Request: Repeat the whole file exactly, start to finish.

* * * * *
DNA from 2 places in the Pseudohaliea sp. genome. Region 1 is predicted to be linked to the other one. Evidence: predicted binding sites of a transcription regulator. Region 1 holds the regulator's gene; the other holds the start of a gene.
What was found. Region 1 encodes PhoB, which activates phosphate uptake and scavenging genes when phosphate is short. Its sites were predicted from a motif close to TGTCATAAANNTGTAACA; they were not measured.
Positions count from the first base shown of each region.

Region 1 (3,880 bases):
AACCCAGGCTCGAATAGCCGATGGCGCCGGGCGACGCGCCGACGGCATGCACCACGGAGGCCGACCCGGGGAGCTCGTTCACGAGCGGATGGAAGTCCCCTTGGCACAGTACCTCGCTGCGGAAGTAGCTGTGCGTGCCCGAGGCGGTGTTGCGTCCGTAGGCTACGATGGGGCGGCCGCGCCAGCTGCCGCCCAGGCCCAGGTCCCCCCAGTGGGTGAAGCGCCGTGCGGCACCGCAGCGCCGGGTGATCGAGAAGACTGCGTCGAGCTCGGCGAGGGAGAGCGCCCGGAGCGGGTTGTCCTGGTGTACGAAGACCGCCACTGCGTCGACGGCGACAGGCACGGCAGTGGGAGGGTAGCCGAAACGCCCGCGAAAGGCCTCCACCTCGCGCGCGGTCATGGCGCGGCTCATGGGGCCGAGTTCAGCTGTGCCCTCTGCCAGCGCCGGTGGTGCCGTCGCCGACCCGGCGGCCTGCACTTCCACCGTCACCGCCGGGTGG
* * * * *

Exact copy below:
DNA from 2 places in the Pseudohaliea sp. genome. Region 1 is predicted to be linked to the other one. Evidence: predicted binding sites of a transcription regulator. Region 1 holds the regulator's gene; the other holds the start of a gene.
What was found. Region 1 encodes PhoB, which activates phosphate uptake and scavenging genes when phosphate is short. Its sites were predicted from a motif close to TGTCATAAANNTGTAACA; they were not measured.
Positions count from the first base shown of each region.

Region 1 (3,880 bases):
AACCCAGGCTCGAATAGCCGATGGCGCCGGGCGACGCGCCGACGGCATGCACCACGGAGGCCGACCCGGGGAGCTCGTTCACGAGCGGATGGAAGTCCCCTTGGCACAGTACCTCGCTGCGGAAGTAGCTGTGCGTGCCCGAGGCGGTGTTGCGTCCGTAGGCTACGATGGGGCGGCCGCGCCAGCTGCCGCCCAGGCCCAGGTCCCCCCAGTGGGTGAAGCGCCGTGCGGCACCGCAGCGCCGGGTGATCGAGAAGACTGCGTCGAGCTCGGCGAGGGAGAGCGCCCGGAGCGGGTTGTCCTGGTGTACGAAGACCGCCACTGCGTCGACGGCGACAGGCACGGCAGTGGGAGGGTAGCCGAAACGCCCGCGAAAGGCCTCCACCTCGCGCGCGGTCATGGCGCGGCTCATGGGGCCGAGTTCAGCTGTGCCCTCTGCCAGCGCCGGTGGTGCCGTCGCCGACCCGGCGGCCTGCACTTCCACCGTCACCGCCGGGTGG